About the Photographer
My eyes search for people who are grateful for life, people who forgive and whose doubts have been removed, who understand the truth, whose enduring spirit is bathed by such piercing white light as to provide their present and future with hope.
— Louis Faurer, October 2, 1979
Louis Faurer is best known for gritty but humane pictures of everyday people in the street, particularly those made in the 1940s and 1950s in New York's Times Square. As Faurer recounted thirty years later, "1946 to 1951 were important years. I photographed almost daily and the hypnotic dusk light led me to Times Square. Several nights of photographing in that area and developing and printing in Robert Frank's darkroom became a way of life." One of those Times Square images is NY, NY (twins), first published in Flair magazine's 1950 September issue. It is one of two pictures Faurer made of female twins in downtown New York; the other, 1948's aptly titled Twin Sisters, New York, shows a pair of women in matching shirts and horn-rimmed glasses.
Louis Fourer was born on August 28, 1916 in Philadelphia. "Faurer," a misspelling of his last name at school, became legal by the time he graduated. He attended Philadelphia's School of Commercial Art and Lettering from 1937 to 1940. Faurer started photographing in Philadelphia when he bought first camera in 1937. Winning a weekly photography contest in the Philadelphia Evening Public Ledger a few months later convinced him to pursue photography as a career. He served as a civilian photographic technician for the U. S. Army Signal Corps in Philadelphia during World War II. With the help of Lillian Bassman, Faurer embarked on a career as a fashion photographer, publishing his first fashion photo in a 1948 issue of Junior Bazaar. He continued to shoot fashion into the 1960s, working for Flair, Glamour, Harper's Bazaar, Look, Mademoiselle, Marie-Claire, Seventeen, and Vogue. Edward Steichen included Faurer's photographs in the exhibitions In and Out of Focus: A Survey of Today's Photography (1948) and Family of Man (1955) at the Museum of Modern Art in New York (a portrait of Faurer by Robert Frank was also part of Family of Man). The first solo show of his personal work was held in 1959 at Helen Gee's Limelight Gallery in New York.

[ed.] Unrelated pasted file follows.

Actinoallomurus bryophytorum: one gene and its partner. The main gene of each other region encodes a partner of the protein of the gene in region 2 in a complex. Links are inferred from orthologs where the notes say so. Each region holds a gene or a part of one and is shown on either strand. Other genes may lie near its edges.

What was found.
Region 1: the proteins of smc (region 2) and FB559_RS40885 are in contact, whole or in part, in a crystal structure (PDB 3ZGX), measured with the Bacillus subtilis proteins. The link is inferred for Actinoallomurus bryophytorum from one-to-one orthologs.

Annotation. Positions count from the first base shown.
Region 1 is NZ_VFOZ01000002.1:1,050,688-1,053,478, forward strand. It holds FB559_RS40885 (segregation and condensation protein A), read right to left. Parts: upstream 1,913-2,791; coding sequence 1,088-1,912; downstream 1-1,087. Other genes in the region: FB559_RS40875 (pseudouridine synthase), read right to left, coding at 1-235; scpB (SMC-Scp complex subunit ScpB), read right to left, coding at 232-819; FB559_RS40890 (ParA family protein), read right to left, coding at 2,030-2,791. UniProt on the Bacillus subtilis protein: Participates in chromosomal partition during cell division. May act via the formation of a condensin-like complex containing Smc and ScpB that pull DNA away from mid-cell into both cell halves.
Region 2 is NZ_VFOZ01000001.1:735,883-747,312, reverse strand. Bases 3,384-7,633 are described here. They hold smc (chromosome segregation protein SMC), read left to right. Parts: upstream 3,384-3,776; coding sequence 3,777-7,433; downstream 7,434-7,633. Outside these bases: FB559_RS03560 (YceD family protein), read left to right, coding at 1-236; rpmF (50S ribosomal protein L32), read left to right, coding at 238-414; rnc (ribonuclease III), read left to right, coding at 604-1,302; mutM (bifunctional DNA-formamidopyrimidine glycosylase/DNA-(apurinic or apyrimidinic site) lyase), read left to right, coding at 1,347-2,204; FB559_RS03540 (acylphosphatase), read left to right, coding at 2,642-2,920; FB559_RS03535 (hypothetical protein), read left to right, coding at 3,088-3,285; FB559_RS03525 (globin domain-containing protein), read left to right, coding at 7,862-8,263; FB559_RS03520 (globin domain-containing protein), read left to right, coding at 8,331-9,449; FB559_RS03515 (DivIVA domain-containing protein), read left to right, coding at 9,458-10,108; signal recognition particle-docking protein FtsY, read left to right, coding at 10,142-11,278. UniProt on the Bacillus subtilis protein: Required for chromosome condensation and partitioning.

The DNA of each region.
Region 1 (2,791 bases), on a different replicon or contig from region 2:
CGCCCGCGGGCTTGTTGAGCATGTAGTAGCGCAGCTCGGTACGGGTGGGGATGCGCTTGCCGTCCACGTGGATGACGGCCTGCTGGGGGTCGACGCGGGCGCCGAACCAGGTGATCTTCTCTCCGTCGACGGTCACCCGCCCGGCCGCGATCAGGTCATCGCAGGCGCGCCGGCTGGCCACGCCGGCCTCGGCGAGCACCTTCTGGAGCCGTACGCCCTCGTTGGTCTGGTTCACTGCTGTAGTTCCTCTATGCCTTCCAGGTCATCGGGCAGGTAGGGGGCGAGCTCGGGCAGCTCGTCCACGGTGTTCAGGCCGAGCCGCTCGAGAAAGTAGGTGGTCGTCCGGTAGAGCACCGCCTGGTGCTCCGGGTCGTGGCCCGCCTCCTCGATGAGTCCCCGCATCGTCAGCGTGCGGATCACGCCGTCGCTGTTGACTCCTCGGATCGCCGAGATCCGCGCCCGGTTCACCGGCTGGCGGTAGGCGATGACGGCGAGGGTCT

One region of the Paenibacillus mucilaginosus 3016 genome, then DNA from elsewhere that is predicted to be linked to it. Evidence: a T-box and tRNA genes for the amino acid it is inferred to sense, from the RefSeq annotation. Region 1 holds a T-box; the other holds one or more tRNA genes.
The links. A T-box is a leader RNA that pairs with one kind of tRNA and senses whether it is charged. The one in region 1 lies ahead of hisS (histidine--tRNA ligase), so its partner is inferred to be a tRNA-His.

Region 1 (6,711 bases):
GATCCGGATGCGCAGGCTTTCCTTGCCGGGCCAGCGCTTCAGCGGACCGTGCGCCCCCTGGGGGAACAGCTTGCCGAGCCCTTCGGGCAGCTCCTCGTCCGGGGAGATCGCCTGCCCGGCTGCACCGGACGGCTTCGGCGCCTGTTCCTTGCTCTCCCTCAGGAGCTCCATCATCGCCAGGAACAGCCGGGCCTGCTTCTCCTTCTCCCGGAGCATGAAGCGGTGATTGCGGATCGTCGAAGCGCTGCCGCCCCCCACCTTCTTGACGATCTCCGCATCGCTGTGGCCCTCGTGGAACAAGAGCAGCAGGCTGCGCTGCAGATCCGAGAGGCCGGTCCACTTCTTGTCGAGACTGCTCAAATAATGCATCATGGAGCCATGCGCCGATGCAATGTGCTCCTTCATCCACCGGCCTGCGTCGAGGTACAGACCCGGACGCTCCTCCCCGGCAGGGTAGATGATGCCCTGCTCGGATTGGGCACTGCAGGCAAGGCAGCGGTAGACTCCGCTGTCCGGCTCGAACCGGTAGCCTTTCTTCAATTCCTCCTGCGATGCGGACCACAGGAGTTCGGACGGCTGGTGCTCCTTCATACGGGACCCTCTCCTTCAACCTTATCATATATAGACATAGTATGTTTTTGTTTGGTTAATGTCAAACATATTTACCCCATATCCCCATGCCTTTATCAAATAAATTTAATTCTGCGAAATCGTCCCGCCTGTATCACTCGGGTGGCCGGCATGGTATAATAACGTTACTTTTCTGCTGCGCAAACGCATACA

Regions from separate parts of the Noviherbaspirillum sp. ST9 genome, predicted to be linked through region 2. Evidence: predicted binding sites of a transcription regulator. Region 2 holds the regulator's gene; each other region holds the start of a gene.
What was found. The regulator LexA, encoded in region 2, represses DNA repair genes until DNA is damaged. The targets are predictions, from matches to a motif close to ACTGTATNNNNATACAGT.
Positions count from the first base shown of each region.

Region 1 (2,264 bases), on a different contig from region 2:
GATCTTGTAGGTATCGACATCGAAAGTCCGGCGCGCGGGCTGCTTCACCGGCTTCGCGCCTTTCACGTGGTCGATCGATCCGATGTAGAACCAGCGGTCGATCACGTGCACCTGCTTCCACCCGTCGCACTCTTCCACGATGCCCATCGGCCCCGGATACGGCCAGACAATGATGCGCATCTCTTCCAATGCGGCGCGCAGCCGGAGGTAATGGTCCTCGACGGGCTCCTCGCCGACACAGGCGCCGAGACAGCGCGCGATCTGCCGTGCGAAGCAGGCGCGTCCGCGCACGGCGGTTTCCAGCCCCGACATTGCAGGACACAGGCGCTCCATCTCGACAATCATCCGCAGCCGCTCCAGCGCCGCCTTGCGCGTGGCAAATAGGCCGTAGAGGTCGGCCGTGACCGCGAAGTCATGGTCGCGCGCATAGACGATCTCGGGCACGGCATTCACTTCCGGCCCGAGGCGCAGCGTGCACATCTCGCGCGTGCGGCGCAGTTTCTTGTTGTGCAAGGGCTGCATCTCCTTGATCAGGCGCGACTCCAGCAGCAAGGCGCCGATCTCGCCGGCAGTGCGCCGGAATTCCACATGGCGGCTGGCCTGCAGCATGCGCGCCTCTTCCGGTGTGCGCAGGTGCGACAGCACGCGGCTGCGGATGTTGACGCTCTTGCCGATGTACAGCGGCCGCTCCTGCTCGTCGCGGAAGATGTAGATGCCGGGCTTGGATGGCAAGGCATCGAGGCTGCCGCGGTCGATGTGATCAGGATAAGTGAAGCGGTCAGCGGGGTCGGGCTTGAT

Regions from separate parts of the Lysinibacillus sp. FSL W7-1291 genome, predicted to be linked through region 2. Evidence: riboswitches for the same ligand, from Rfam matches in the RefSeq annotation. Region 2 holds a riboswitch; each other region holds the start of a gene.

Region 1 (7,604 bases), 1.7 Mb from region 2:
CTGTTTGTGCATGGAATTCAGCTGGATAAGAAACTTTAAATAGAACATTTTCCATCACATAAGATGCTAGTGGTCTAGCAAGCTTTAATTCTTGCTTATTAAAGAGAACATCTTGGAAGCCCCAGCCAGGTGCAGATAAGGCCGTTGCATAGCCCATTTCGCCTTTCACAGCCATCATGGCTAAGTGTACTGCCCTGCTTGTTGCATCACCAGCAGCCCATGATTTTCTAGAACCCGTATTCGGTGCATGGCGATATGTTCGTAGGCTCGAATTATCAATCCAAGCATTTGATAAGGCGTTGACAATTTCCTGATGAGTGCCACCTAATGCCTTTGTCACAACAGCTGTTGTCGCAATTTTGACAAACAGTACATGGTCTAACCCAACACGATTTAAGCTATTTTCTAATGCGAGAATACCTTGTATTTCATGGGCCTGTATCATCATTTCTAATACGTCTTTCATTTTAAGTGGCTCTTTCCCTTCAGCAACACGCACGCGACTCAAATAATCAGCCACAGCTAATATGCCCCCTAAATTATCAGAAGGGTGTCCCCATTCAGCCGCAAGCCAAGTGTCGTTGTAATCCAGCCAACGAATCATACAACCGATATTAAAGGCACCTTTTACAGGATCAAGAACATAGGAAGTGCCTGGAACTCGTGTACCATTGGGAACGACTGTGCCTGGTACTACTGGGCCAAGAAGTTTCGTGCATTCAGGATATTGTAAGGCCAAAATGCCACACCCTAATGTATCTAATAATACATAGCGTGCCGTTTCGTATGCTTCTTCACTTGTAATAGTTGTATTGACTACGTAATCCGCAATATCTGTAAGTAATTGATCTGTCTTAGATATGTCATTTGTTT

Faurer sometimes filmed in New York when he went out shooting, and during 1960 worked as a movie stills photographer in Hollywood. Looking for a change of pace, he spent several years working in France before returning permanently to the U. S. in 1975. Faurer won National Endowment for the Arts grants in 1978, 1981, and 1982, as well as a John Simon Guggenheim Memorial Foundation Fellowship in 1979. His work is held in the collections of the Art Institute of Chicago; Bibliothèque Nationale, Paris; Center for Creative Photography, University of Arizona, Tucson; George Eastman House, International Museum of Photography and Film, Rochester, New York; J. Paul Getty Museum of Art, Los Angeles; International Center of Photography, New York; Los Angeles County Museum of Art; La Maison Européenne de la Photographie, Paris; Metropolitan Museum of Art, New York; Museum Folkwang, Essen, Germany; Museum of Modern Art, New York; Museum of Photographic Arts, San Diego; Philadelphia Museum of Art; and San Francisco Museum of Modern Art. A traffic accident in 1984 caused injuries that ended his shooting career. Faurer died in Manhattan on March 2, 2001.